Contribution by Milton Davis, Joseph Band Nez Perce, Language Instructor
As the saying goes, the language and culture cannot be separated. One can carry on ceremonies, but without the language, the connection to the Creator and land isn’t complete.
Being raised by my paternal grandmother, she taught me the language and our longhouse teachings. My grandmother raised me since my mother passed away when I was 1 year old. My grandmother taught me titoqatimt, and taught me a little bit of ‘ichishkiin/ palus sinwit.
In my teenage years, my father passed away. Thus, the language played a key role in prayers. Praying in the language has healed me, it helped me carry on in life. The language completes the connection to the Creator. When one speaks the language, not only does the Creator hear you, but everything hears your words. By everything, I mean: the land, the animals, and the spirits. For instance, when you say (in the language) wapaytam ~help me. Everything hears you, and everything will help you.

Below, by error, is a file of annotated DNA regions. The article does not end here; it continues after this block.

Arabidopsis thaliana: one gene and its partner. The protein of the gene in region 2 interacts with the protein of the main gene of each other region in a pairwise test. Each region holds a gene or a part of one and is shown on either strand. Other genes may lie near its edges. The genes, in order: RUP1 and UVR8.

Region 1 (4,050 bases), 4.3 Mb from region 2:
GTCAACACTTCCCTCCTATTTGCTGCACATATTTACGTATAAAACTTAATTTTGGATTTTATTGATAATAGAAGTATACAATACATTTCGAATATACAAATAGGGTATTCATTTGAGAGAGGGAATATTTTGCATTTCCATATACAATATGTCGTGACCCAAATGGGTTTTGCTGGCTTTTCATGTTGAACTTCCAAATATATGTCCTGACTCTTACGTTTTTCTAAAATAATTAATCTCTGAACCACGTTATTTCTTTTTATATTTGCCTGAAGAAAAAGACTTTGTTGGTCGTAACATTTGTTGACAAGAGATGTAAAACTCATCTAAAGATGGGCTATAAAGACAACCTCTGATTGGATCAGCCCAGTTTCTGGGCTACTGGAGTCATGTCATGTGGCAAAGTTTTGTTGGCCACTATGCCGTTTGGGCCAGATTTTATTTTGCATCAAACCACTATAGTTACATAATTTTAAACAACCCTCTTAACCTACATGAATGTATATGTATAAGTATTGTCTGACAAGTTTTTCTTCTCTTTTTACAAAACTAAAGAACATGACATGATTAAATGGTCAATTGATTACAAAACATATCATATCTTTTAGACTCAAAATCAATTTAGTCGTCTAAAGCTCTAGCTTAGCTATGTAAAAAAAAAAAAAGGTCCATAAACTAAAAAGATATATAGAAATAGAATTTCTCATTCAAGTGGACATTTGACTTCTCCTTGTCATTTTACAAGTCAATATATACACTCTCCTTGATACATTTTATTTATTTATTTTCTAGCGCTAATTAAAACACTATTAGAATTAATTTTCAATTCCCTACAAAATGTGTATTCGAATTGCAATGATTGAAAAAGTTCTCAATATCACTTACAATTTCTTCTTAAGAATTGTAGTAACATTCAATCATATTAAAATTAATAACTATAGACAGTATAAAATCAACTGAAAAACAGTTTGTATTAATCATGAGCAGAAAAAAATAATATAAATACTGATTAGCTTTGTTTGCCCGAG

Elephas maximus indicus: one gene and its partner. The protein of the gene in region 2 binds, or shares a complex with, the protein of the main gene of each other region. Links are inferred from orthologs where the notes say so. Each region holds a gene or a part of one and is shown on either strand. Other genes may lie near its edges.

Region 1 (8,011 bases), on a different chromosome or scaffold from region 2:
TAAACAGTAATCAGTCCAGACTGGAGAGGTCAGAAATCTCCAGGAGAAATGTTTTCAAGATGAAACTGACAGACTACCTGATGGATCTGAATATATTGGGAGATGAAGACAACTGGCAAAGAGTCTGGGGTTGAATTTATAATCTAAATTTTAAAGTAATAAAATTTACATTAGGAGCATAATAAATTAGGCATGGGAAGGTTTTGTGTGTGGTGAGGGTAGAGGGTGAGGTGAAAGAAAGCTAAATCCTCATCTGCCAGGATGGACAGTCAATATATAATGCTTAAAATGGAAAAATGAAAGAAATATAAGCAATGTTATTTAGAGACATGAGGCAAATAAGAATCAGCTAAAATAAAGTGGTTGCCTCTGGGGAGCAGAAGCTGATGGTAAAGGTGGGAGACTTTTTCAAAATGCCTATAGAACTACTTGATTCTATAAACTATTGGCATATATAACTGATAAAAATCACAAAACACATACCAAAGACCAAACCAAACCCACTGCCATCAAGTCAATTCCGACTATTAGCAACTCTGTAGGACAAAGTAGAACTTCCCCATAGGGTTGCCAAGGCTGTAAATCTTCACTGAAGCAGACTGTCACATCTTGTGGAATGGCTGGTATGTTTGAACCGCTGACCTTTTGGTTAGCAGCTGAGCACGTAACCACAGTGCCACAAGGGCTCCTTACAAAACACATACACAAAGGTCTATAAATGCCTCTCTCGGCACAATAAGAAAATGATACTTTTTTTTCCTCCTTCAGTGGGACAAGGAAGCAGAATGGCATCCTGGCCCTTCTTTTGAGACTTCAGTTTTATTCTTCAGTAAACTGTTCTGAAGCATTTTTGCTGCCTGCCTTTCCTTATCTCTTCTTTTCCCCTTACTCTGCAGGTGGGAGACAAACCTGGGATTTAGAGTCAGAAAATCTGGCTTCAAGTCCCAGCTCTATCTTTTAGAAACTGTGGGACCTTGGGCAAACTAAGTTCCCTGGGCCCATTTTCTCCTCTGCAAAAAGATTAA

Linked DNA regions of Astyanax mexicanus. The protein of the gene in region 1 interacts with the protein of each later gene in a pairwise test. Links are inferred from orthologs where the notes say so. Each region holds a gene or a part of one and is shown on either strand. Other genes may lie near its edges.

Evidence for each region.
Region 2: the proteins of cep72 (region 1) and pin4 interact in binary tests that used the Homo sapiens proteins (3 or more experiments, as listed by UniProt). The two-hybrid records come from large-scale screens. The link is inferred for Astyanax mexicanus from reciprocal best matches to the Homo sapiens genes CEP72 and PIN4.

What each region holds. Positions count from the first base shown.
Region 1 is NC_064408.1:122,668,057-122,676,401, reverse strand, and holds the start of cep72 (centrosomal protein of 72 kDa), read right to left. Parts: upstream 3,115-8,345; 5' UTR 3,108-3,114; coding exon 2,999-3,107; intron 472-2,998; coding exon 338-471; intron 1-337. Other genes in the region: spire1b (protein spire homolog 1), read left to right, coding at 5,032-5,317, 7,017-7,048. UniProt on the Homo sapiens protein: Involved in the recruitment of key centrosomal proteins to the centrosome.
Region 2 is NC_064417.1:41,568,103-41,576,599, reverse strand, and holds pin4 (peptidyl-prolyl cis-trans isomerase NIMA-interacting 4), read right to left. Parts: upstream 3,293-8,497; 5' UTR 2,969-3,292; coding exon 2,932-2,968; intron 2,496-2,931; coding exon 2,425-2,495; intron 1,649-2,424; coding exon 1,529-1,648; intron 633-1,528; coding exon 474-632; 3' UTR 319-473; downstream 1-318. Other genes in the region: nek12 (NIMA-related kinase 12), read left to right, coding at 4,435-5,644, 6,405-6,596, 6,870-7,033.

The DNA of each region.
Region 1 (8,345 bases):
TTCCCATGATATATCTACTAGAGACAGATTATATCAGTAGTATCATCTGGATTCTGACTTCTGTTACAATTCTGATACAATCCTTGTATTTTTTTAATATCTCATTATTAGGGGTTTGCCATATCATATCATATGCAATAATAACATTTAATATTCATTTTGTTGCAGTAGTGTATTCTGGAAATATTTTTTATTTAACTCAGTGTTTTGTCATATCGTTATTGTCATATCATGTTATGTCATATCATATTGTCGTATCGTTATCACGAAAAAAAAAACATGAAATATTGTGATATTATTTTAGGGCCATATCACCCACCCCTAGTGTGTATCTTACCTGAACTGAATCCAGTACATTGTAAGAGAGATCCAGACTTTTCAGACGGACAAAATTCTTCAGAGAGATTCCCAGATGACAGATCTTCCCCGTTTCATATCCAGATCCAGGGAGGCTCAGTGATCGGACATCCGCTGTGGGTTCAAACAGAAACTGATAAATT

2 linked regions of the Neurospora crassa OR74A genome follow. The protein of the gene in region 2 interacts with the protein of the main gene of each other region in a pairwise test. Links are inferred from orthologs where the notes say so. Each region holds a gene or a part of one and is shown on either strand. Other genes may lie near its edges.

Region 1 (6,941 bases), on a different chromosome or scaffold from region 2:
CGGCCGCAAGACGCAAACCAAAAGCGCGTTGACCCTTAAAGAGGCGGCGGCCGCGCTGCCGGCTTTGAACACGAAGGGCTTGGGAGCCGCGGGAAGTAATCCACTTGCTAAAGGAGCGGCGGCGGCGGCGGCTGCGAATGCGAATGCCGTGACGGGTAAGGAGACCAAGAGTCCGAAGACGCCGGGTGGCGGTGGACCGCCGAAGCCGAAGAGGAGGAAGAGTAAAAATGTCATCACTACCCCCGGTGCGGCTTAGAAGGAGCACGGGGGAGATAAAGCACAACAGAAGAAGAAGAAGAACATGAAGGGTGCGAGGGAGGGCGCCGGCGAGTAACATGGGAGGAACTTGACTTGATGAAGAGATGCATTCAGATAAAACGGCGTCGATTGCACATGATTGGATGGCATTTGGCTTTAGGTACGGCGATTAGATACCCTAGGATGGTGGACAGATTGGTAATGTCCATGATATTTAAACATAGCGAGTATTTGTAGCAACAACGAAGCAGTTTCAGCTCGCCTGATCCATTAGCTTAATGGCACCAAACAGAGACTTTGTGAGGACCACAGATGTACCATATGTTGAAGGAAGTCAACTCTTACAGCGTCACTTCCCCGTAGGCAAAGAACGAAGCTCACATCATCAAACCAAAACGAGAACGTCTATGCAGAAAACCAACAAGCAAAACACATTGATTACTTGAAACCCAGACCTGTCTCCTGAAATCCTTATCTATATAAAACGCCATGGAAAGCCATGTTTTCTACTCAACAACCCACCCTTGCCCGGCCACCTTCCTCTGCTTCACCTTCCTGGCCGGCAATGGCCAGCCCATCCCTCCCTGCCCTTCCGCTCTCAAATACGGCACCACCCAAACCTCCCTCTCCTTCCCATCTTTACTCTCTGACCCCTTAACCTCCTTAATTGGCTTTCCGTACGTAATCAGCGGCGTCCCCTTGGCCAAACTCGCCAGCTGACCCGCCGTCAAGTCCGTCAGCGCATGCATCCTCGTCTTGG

The words in our songs also help. Understanding the language helps you learn a teaching in a song, it tells you how to live your life.
I could go on and on as to what the language has done for me. But mainly, it has helped me with going through the grief process of losing both parents. So, I guess I feel I try my best to help others in that way.
“Completing Connections” was first published in January 2020. With the upcoming semi-annual meeting, we thought it was a good reminder to keep thoughts of language and culture as we participate in the discussions, roundtables, and presentations.